Cheektowaga needs more $$$ for sewer repairs

Posted at 2:49 PM, Jul 26, 2018
and last updated 2018-07-26 18:26:32-04

It is a problem that has existed for decades.  Whenever there is a heavy rain, the Town of Cheektowaga is forced to overflow untreated sewage into Scajaquada Creek.  It then flows downstream and overflows into Buffalo's Hoyt Lake and then into the Niagara River and Lake Ontario.

The problem is caused by Cheektowaga's very old sewer system which is filled with cracks that let in rain and ground water.  It combines with sewage discharge from homes and businesses which ends up exceeding the amount that Cheektowaga is allowed to have treated by the Buffalo Sewer Authority (Cheektowaga does not have its own sewer treatment facility).  The excess untreated combined overflow has to be dumped into the creek.

So far, the town has received $24 million in NYS money to line sewers and inspect connections.  That has allowed the town to reline approximately 30% of its sewer pipes with plastic liners.

Several lawmakers held a press conference Thursday morning (July 26, 2018) stating the repairs have helped reduce Cheektowaga's sewage overflows by 75 million gallons, but they say, much more work needs to be done.

NYS Senator Tim Kennedy(D-Buffalo), NYS Assemblymember Monica Wallace (D-Cheektowaga) and NYS Assemblymember Sean Ryan (D-Buffalo) are now pushing NYS to allocate an additional $5 million dollars so Cheektowaga can continue the work.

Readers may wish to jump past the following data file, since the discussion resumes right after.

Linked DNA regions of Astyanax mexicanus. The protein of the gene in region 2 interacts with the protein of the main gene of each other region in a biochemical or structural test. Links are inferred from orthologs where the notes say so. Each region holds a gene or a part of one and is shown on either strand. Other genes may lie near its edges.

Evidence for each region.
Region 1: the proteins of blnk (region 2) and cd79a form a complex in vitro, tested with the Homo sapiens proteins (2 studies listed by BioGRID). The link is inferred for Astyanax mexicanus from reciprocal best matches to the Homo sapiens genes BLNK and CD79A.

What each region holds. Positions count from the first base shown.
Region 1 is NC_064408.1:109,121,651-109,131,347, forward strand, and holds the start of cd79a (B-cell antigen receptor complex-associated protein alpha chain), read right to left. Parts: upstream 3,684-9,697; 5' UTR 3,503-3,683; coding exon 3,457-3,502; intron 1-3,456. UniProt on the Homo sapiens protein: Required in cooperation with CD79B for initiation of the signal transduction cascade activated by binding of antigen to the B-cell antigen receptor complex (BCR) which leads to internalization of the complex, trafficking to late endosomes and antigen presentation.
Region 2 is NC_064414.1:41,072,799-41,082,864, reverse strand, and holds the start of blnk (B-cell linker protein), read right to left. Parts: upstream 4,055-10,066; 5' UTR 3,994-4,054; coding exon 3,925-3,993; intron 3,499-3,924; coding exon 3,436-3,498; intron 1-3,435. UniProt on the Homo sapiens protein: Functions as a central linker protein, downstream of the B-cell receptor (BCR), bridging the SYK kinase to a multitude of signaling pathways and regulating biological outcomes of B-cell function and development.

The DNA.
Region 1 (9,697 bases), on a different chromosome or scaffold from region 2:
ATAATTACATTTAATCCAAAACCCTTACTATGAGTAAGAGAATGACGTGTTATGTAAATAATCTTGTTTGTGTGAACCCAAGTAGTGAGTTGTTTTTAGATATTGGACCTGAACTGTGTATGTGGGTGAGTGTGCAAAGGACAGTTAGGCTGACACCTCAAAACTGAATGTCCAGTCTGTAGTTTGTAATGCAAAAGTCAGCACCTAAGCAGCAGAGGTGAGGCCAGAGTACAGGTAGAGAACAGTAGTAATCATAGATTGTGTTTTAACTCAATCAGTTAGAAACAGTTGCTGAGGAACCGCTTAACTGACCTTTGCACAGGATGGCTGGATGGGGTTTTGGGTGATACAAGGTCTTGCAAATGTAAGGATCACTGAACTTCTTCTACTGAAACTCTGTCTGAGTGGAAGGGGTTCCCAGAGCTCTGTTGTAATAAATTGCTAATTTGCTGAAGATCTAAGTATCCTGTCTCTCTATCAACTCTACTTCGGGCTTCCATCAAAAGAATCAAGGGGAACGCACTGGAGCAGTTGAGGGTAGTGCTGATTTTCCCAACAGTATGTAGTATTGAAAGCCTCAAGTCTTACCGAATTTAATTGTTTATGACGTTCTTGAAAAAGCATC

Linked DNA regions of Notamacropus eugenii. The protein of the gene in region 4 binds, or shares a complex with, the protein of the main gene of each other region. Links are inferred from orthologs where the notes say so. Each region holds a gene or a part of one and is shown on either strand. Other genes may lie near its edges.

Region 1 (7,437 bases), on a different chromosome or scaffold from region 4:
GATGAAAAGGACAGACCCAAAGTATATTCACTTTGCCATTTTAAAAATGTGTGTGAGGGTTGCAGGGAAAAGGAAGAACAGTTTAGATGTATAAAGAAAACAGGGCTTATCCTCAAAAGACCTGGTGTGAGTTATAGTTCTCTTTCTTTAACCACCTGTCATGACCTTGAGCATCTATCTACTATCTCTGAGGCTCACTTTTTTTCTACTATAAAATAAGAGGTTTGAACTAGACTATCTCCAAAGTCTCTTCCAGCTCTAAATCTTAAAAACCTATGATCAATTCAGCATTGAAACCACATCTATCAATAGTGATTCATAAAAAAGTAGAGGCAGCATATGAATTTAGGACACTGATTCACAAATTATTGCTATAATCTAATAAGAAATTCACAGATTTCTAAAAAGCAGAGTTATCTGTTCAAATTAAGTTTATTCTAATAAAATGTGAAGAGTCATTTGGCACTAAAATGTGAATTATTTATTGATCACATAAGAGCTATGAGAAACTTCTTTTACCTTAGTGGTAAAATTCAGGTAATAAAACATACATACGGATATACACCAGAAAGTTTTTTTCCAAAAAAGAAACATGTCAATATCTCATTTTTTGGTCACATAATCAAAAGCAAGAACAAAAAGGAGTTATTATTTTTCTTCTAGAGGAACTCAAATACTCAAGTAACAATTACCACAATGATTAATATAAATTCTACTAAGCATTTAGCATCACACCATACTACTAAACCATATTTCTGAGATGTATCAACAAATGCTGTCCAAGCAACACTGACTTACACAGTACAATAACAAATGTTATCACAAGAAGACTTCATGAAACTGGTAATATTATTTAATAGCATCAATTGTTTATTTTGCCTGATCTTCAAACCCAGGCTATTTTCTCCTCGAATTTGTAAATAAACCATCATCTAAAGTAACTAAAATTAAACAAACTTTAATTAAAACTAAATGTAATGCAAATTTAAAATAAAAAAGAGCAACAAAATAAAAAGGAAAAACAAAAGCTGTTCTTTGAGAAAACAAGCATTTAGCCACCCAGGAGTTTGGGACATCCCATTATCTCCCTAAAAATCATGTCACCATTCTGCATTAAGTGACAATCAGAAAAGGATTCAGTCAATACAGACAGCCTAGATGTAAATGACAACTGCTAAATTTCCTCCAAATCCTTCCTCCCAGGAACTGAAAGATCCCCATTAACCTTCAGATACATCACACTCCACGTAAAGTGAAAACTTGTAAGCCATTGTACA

The extra grant money will help the town reline up to 60% of its old sewer pipes. 

However, Cheektowaga Supervisor Diane Benczkowski said it could take up to $60 million and 20 years to completely fix the town's hundreds of miles of sewers.

Cheektowaga is under a Consent Order from the NYS DEC to improve and modernize its sewer system.

Part of the problem also includes people who have illegal storm water hookups into the sanitary system.  The town has started a process of inspecting homes and plans to expand that to include businesses and commercial properties in the near future.

The most common problems are people having downspouts and sump pumps emptying into a sanitary sewer drain.

Supervisor Benczkowski is asking residents to call for a voluntary inspection to see if their drains are in compliance.  In most cases, the supervisor said, there is a easy and affordable fix.

If the voluntary measures don't work, the town could be forced to take more aggressive steps to force compliance in the future.

7 Eyewitness News Reporter Ed Reilly has more in his report.



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